I would think an overly sensitive approach simply exacerbates the stigma - if GPs have to talk about HIV status in hushed tones, and consider keeping it out of secondary care referrals, it just makes the whole thing more secretive and enhances the perceived shame. There are very few referrals where HIV status doesn't impact - be it through associated conditions or just a broader understanding of the patient as a whole - omission can hinder secondary care considerably, by missing associations and could also cause communication issues if they are seen to be ignorant of the patient's broader health.

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  • @11:49 well said.

    When I was in training 15 years ago, I was told that even having a a negative test recorded in the GP records could have an impact on a patient's ability to get life insurance. Therefore pre-test counselling was particularly important.

    But now, the ethical issues are no different to those arising for any other screening we do.

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  • what a load of rubbish. Agree with above comments. Why are we singling HIV out over anything else? Why such a stigma? Lots of things have stigma and we still test for them.
    I do sti testing for lots of people and I simply tell them what we are testing for and give them the requisition to go to the lab.

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  • I had to check the date on this article as its sentiments belong in the early noughties surely? We've moved on from all of this as others have said, we are actively encouraged in secondary care to normalise HIV testing and to try and think of testing for it in as many situations as possible. There are no special ethical considerations over and above those that are applied to all investigations. How on earth did this article get printed??

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  • **sorry, in Primary Care, not secondary care!

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  • Please see the response from British HIV Association supporting GPs to test for HIV:

    London, UK - 21 December 2016 Professor Chloe Orkin, Chair of the British HIV Association said: "Every HIV diagnosis that is overlooked or missed by any doctor is a failure of clinical care. People whose HIV is diagnosed late have frequently been seen by a doctor prior to their diagnosis without an HIV test being offered. Nobody dies from being offended, but by overstating the 'ethical issue' of offending patients when offering HIV testing, this article risks HIV infections being missed or diagnosed too late. This oversight means that people fail to receive the treatment and care they need which in turn leading to unnecessary illness and in some cases death. HIV testing is important in preventing onward transmission as people who are diagnosed and treated are no longer infectious to other people. NHS Trusts are reporting missed HIV diagnoses as serious untoward incidents and performing root cause analysis on each one. Surely missing a diagnosis of HIV is a greater medico-legal risk to the medical profession than offending someone by offering a test. This article risks re-inforcing the HIV associated stigma that we have spent 30 years fighting.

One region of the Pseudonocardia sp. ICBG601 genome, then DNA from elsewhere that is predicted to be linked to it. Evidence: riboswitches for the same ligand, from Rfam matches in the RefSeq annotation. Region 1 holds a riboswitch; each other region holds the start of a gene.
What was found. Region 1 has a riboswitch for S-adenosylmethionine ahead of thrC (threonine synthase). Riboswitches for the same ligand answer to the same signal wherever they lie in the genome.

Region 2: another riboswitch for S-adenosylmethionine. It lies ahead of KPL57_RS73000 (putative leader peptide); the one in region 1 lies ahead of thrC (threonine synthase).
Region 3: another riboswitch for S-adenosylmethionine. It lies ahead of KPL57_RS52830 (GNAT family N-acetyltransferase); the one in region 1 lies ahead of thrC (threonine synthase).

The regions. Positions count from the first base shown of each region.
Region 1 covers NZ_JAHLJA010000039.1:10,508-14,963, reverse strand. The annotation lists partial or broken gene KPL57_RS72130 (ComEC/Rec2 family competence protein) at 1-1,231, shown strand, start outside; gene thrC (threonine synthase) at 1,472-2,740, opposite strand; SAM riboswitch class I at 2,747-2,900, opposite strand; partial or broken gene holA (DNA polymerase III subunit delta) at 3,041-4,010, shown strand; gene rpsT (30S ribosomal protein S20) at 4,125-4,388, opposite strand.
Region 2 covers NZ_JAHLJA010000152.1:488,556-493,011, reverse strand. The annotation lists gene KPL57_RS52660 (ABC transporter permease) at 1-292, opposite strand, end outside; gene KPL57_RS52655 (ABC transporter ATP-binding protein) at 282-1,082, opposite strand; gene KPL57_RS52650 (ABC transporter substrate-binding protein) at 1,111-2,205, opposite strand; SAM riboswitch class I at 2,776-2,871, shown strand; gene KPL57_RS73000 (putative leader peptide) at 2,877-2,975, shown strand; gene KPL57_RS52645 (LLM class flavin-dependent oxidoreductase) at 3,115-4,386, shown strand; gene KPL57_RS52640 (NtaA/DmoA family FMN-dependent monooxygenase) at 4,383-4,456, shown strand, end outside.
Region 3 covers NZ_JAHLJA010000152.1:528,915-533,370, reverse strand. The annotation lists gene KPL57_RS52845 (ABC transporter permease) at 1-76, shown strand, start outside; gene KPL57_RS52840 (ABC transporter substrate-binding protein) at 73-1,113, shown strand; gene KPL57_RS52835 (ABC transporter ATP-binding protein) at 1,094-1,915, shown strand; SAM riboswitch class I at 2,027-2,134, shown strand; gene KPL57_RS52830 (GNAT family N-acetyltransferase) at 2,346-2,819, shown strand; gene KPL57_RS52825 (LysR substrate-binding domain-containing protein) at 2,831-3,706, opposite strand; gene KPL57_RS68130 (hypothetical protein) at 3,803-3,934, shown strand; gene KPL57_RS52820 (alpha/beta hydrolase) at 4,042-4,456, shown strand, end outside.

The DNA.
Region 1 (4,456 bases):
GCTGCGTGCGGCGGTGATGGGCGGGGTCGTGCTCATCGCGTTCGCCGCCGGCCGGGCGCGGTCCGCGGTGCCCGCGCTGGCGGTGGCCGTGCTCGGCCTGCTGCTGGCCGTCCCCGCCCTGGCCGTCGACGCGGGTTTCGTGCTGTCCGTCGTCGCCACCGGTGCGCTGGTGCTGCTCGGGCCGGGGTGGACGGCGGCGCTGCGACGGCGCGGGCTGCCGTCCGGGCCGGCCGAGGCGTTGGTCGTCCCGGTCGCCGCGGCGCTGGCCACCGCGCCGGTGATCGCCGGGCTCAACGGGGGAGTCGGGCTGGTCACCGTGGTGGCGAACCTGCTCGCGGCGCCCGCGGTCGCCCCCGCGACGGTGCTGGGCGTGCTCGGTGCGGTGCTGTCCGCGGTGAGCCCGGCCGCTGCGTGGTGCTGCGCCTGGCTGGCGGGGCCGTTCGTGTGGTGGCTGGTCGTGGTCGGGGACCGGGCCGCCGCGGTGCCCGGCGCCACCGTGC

"The recent recommendations (1 Dec) by NICE and Public Health England to expand GPs remit in offering HIV testing are based on robust evidence that shows an urgent need to increase the awareness and uptake of HIV testing in England. The advice will also help make HIV testing a routine investigation and – we hope – help reduce the stigma that allows HIV to flourish.

    "HIV currently infects 17 more people each day in England, many of whom will remain unaware of their infection precisely due to the stigma which still clings to this undiscriminating and life-threatening condition. We don't have a vaccine or a magic bullet, but we could potentially stop nearly all transmission of HIV, nearly all new infections, purely by diagnosing people earlier and putting them on treatment (and by using PrEP), but we are signally failing to do this. More extensive testing, without wasting too much time on risk assessments (which are too often wrong) is the key part of this. This testing cannot be done just in GUM clinics, where there is very little extra capacity, so MUST be done in other settings – particularly in primary care. Without this increased testing, we will never change the epidemiology of HIV in the UK, and every year there will be another 6000 new diagnoses.

    "We believe that GPs are perfectly capable of negotiating complexity in all areas of their practice as well as understanding the critical importance of HIV testing. Let’s not exacerbate this by adding our own preconceptions about who needs testing. It’s time to implement the evidence-based NICE guidance that all doctors are expected to follow to deliver best outcomes within safe, competent practice."

    http://www.bhiva.org/BHIVA-response-to-Pulse-article-12-Dec-2016.aspx